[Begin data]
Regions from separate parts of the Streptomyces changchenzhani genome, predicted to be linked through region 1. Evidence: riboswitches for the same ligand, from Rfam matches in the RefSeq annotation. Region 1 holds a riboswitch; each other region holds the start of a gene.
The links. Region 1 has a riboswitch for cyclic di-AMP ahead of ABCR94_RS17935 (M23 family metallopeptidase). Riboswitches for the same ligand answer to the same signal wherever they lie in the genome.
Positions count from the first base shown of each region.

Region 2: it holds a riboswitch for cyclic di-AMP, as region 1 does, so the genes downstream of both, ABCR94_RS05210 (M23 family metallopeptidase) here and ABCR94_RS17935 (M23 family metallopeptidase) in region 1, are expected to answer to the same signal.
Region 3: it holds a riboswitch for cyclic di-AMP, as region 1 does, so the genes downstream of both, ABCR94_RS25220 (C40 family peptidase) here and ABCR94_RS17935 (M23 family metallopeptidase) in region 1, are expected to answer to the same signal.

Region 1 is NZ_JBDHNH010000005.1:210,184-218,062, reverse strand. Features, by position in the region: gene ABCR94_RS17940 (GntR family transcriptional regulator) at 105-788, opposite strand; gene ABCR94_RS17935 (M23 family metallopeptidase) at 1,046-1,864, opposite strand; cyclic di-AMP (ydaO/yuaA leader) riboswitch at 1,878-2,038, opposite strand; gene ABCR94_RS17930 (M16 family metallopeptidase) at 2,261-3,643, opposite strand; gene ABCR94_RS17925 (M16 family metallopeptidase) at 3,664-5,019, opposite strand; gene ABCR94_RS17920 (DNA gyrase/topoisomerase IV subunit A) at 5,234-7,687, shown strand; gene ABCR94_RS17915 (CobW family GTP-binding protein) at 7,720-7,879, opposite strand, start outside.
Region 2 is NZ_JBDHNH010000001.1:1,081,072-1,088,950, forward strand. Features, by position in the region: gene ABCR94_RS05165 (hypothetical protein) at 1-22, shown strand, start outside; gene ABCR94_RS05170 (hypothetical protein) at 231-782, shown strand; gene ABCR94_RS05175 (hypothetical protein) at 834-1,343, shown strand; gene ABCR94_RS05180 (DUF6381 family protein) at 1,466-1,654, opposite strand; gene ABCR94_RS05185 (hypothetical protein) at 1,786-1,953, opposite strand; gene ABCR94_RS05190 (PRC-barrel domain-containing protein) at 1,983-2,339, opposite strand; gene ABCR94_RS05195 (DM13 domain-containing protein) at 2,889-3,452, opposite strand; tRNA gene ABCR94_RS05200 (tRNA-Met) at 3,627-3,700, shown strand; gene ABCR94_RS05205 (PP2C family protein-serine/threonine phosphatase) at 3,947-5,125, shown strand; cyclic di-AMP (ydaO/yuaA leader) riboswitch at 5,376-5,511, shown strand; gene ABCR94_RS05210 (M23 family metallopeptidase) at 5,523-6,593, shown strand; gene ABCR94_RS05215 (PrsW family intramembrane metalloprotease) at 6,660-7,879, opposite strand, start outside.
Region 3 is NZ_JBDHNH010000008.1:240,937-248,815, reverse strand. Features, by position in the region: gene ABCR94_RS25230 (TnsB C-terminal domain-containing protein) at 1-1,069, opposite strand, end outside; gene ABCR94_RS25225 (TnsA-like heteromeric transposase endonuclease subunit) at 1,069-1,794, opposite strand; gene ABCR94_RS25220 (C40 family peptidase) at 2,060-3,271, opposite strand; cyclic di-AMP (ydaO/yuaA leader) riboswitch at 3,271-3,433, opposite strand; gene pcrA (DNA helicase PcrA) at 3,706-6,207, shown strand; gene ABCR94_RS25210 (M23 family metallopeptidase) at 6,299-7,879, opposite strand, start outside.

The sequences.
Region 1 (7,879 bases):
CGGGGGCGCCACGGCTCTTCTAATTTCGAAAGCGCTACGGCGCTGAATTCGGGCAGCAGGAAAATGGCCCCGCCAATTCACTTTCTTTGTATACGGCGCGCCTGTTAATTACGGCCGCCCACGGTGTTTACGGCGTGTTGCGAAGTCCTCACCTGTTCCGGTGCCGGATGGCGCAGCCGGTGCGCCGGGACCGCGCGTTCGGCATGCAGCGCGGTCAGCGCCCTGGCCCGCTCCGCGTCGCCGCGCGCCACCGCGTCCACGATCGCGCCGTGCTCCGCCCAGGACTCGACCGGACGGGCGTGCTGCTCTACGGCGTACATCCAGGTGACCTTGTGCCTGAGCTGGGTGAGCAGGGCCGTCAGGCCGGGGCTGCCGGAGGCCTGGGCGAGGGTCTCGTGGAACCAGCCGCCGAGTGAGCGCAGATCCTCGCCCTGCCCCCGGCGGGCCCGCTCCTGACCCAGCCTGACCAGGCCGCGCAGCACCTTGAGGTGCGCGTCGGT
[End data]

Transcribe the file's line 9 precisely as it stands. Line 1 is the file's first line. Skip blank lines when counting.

The sequences.